On mixedmode fracture mechanics models for contact area reduction under shear load in soft materials
Abstract
The fundamental problem of friction in the presence of macroscopic adhesion, as in soft bodies, is receiving interest from many experimentalists. Since the first fracture mechanics ‘purely brittle’ model of Savkoor and Briggs, models have been proposed where the mixed mode toughness is interpreted with phenomenological fitting coefficients introducing weaker coupling between modes than expected by the ”purely brittle” model. We compare here two such previously proposed models and introduce a third one to show that the transition to sliding is very sensitive to the form of the mixedmode model. In particular, after a quadratic decay of the contact area with load for modest tangential loads, there could be an inflexion point and an asymptotic limit, or a jump to the Hertzian contact area. We find also that the unstable points are different under load or displacement control. The idea that the mixed mode function and parameter should be an interface property may be erroneous.
keywords:
adhesion, friction, modemixity, contact area shrinking, contact mechanics1 Introduction
Adhesion and friction are two very discussed topic in tribology, and the classical BowdenTabor view typical for metals was that friction was largely due to adhesion, the puzzle remaining as to why adhesion could not be measured in separating the surfaces, while friction clearly was. Today the same topics receive great attention from the academic community and large computational models are possible (Vakis et al. (2018), Pastewka & Robbins (2014)) which however do not fully answer the very fundamental open questions. In soft materials where adhesion is more evident, friction is measured also under zero closure force (Yoshizawa et al. (1993), Homola et al. (1990)), and hence a fracture mechanics model seems more promising. Indeed, Savkoor & Briggs (1977) studied the interplay of adhesion and friction for smooth spheres. They extended the JKR (Johnson et al., 1971) solution for the adhesive contact of a sphere to the case of tangential loads (see Fig. 1). However, they found that the contact area reduction was greatly overestimated by this ”purely brittle” model in which there is an exact combination of the modes coming from Linear Elastic Fracture Mechanics theory (Fig. 1 (c)). However, there are various evidences that in many interface problems, there is an apparent increase of the toughness of the material under mixed modes, and there are various phenomenological models to interpret the mode combination effect. For example, Cao and Evans (1989) experimentally measured the material toughness for an epoxyglass bimaterial interface, showing that it strongly increases with the phase angle
(1) 
being and respectively the mode II and mode I stress intensity factors. Physically, this was explained by the fact that, particularly for low crack opening, several microscopic phenomena affect the interface toughness, such as friction, plasticity and dislocation emission (Hutchinson, 1990). The simplest models include one empirical coefficient and a modemixity function (Hutchinson & Suo, 1992) where the critical condition for propagation is written as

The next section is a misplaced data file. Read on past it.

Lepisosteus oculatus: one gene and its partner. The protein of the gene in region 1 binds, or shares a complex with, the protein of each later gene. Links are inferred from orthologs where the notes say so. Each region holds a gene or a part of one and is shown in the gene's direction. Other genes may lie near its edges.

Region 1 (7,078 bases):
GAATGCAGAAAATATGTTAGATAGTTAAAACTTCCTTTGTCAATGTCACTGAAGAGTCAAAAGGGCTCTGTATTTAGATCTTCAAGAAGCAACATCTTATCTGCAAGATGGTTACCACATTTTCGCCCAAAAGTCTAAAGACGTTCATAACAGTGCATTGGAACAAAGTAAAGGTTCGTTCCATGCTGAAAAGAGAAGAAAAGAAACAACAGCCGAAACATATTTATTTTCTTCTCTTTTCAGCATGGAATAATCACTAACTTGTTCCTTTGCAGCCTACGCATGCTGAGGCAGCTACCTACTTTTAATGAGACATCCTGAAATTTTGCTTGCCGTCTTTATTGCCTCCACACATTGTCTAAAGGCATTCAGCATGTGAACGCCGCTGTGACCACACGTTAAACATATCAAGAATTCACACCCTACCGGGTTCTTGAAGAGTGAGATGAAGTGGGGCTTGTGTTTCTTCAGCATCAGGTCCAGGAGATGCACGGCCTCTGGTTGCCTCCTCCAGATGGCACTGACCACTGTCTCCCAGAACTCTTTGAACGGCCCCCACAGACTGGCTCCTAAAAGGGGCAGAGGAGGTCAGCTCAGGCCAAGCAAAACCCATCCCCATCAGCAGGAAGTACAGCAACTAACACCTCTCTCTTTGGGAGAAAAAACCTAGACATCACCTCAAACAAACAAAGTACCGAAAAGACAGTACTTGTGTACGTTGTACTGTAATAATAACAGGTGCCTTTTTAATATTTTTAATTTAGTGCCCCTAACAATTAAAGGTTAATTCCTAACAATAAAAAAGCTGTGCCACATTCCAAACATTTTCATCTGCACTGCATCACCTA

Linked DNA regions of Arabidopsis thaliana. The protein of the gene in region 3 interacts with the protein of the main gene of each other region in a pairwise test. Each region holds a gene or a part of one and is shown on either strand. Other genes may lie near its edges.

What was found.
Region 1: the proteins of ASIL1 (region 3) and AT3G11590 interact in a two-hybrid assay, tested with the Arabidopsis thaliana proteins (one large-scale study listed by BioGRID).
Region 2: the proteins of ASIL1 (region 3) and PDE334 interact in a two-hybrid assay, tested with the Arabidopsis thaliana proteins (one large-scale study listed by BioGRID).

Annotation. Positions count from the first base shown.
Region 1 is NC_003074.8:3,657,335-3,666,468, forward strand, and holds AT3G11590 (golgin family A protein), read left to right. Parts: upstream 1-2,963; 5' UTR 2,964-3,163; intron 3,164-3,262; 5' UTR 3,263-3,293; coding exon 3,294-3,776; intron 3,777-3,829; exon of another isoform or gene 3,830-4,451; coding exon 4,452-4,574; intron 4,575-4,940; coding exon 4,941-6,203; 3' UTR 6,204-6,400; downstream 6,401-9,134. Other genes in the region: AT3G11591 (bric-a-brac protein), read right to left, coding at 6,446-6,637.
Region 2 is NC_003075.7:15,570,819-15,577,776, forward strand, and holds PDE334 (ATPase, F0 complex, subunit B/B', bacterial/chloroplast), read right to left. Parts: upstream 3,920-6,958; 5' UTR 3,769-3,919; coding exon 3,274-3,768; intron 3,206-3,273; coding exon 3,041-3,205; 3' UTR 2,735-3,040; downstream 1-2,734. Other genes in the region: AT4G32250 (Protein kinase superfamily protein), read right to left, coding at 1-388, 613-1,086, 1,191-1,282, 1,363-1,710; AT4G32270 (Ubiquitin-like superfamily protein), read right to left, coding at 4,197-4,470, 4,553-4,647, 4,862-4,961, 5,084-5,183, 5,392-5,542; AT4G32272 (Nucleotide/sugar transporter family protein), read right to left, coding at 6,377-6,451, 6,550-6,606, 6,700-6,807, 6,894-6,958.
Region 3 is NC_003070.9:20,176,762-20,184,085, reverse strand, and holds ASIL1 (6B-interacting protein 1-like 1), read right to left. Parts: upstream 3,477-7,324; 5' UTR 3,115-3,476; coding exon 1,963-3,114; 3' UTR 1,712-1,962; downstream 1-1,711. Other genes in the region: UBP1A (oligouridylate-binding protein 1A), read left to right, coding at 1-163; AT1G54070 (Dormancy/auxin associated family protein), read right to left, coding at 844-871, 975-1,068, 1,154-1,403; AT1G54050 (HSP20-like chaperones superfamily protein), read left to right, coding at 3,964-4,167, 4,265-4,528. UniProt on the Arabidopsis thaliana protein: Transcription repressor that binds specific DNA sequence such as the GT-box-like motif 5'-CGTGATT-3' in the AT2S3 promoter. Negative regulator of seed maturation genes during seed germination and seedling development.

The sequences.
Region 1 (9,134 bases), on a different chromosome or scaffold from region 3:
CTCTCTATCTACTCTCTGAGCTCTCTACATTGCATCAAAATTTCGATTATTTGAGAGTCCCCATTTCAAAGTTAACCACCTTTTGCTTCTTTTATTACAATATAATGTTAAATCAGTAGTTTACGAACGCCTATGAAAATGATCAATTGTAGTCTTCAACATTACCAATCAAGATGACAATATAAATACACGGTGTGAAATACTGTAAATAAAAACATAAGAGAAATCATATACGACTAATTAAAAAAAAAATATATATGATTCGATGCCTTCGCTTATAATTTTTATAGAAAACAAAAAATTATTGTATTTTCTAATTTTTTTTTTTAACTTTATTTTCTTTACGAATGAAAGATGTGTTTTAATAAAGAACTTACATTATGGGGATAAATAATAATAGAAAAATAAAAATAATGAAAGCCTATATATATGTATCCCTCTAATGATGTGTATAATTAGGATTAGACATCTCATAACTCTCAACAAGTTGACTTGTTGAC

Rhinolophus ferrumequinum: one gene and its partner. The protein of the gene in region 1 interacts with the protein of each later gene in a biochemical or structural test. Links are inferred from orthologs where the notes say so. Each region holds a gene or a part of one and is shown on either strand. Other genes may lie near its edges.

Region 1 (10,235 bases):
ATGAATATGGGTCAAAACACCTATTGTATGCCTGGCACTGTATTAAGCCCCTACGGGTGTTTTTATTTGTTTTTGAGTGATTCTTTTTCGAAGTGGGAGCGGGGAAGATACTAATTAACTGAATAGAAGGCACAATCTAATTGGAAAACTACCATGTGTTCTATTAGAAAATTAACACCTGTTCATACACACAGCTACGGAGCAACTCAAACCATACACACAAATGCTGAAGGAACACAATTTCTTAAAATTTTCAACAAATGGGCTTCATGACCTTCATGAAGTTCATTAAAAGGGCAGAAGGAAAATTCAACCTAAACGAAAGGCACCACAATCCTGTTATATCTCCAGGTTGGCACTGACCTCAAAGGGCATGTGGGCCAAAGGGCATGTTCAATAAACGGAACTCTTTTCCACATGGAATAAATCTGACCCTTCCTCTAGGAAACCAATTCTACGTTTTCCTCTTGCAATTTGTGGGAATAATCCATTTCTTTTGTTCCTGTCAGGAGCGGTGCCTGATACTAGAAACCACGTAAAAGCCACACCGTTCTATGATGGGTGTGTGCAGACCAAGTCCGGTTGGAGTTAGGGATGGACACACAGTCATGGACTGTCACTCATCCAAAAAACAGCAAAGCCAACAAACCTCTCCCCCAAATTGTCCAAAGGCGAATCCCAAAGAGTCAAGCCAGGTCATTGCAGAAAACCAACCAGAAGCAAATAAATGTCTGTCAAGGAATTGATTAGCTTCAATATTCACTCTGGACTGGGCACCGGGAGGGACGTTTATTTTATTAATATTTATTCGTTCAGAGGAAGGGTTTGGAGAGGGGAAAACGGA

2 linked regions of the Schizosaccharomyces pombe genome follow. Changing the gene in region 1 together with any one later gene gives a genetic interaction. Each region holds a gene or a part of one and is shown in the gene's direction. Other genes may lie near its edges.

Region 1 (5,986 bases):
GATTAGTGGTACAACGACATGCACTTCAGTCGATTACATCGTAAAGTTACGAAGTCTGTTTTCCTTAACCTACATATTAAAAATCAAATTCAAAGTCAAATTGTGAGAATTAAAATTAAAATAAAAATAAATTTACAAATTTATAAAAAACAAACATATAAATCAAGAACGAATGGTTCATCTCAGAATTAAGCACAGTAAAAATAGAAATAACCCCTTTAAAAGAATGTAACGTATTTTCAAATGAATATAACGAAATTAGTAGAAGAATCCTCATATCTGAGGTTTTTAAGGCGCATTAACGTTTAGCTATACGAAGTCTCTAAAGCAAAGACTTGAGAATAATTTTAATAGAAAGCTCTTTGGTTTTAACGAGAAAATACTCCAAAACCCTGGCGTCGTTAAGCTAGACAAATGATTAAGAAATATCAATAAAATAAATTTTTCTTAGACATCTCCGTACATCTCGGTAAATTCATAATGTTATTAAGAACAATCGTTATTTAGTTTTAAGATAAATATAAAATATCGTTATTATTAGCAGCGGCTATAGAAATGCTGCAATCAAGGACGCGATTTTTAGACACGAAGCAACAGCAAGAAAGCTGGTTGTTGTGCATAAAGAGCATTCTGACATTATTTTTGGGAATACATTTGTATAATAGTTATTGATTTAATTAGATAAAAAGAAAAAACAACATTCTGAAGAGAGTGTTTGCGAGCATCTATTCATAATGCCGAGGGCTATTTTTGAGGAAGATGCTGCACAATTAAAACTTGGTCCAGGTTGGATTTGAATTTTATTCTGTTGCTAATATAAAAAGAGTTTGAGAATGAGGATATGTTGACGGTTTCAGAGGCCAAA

(2) 
where is the energy release rate, is mode I critical factor (or surface energy, if we assume Griffith’s concept) hence is the critical energy release rate for crack propagation.
Johnson (1996) therefore reconsidered Savkoor & Briggs (1977) model introducing one such simple mode mixity function, with a quadratic dependence of the interfacial toughness on i.e. writing
(3) 
and an empirical parameter. The case corresponds to the modeuncoupling, i.e. to the rather nonphysical condition for which tangential load doesn’t affect at all the adhesion process, and there is no shrinking of the contact area upon shearing. If instead, and this corresponds to the ”ideally brittle” fracture of Savkoor & Briggs (1977) model, where frictional dissipation is neglected. The empirical constant permits to tune the ”interaction” between modes and finds much better agreement with the area decrease with tangential load.
However, (see Fig.3 of Johnson (1996)), we also observe that, except for the limit case of the ”ideally brittle” behavior (), peeling of an adhesive contact by a tangential force occurs by a monotonically decreasing contact area with a tendency to show an asymptotic value of reduction, and no jump instability. For , instead, as Savkoor & Briggs (1977) had already noticed, there is a jump instability at a critical tangential force, for which they predicted the Hertz contact radius was reached. Johnson (1996) disregarded this result because as we have discussed seems to be a remote limit.
Fig. 1  (a) Fracture mechanics modes: sketch. (b) Schematic representation of a typical experimental setup for investigating the interplay between adhesion and friction in soft materials. Commonly, force transducers are used to measure normal and tangential loads, while a camera is used to visualize the macroscopic contact area. (c) Schematic representation of the combination of modes at the periphery of the contact area in presence of adhesion and friction